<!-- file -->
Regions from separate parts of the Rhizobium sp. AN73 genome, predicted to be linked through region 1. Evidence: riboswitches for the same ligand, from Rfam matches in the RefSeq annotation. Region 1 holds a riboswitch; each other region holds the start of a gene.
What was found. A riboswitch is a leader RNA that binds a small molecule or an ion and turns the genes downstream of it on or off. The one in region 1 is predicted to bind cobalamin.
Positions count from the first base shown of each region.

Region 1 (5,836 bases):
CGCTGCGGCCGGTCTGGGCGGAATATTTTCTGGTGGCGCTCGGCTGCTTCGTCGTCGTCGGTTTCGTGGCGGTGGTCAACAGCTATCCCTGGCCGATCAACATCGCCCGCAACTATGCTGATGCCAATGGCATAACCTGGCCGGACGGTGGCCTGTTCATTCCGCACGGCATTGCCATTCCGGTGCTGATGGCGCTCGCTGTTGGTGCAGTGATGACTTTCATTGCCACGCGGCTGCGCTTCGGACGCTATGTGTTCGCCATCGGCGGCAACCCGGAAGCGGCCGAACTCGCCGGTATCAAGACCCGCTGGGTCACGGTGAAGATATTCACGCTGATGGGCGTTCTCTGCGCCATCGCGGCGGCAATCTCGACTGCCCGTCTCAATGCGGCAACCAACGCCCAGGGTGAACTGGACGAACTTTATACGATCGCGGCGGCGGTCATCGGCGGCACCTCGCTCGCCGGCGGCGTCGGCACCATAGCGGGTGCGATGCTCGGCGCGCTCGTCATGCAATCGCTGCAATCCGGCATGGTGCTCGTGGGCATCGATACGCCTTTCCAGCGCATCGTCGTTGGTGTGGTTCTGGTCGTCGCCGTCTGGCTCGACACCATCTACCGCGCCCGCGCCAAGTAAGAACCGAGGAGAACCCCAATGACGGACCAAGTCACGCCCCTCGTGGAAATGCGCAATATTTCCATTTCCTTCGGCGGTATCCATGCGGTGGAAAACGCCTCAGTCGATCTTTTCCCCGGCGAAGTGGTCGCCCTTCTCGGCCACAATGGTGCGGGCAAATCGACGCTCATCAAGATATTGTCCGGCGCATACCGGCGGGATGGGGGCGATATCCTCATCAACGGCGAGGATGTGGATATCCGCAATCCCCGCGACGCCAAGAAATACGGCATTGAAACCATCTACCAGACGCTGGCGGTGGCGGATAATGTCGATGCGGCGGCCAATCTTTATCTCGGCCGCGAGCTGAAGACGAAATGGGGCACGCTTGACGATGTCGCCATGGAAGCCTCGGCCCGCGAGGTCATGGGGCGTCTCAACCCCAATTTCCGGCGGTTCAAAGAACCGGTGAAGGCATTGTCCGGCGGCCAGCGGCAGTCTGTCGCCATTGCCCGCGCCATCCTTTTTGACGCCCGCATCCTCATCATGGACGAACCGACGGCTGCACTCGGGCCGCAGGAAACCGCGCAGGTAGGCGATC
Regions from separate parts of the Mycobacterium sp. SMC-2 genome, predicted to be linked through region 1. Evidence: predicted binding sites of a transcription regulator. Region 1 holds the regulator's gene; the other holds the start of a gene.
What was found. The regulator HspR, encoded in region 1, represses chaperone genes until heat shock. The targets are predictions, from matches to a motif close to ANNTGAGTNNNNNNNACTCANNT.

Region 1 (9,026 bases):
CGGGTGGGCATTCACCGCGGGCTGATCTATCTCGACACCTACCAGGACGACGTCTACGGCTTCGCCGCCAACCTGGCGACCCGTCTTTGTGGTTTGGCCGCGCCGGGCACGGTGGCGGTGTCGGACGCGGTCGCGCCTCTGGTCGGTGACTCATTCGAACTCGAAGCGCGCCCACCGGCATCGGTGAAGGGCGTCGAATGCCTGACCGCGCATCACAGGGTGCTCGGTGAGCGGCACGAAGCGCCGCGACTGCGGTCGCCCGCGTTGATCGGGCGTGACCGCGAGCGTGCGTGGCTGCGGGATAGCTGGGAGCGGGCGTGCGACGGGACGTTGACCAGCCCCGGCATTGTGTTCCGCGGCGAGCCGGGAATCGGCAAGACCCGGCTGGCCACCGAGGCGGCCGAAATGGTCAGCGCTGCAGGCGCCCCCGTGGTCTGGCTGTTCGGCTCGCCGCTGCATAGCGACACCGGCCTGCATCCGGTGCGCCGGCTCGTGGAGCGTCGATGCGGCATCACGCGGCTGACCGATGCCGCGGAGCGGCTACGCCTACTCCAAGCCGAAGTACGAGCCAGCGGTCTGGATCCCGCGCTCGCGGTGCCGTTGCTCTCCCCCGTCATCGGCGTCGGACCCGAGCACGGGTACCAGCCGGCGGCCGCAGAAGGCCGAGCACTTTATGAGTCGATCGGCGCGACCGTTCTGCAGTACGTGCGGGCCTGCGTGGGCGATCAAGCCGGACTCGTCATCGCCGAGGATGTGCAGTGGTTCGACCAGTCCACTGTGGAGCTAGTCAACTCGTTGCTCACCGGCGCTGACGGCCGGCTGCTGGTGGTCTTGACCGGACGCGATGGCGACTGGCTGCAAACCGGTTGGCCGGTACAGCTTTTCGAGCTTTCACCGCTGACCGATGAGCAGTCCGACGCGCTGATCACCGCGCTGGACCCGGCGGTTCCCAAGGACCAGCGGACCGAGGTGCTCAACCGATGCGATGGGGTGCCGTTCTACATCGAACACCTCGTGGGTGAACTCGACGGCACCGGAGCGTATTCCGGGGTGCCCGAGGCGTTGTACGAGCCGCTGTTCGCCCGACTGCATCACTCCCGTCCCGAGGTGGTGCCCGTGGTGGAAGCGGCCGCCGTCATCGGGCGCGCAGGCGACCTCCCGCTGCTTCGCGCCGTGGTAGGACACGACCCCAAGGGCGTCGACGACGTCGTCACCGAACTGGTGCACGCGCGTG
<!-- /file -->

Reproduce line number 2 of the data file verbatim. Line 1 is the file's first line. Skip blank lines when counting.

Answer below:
What was found. A riboswitch is a leader RNA that binds a small molecule or an ion and turns the genes downstream of it on or off. The one in region 1 is predicted to bind cobalamin.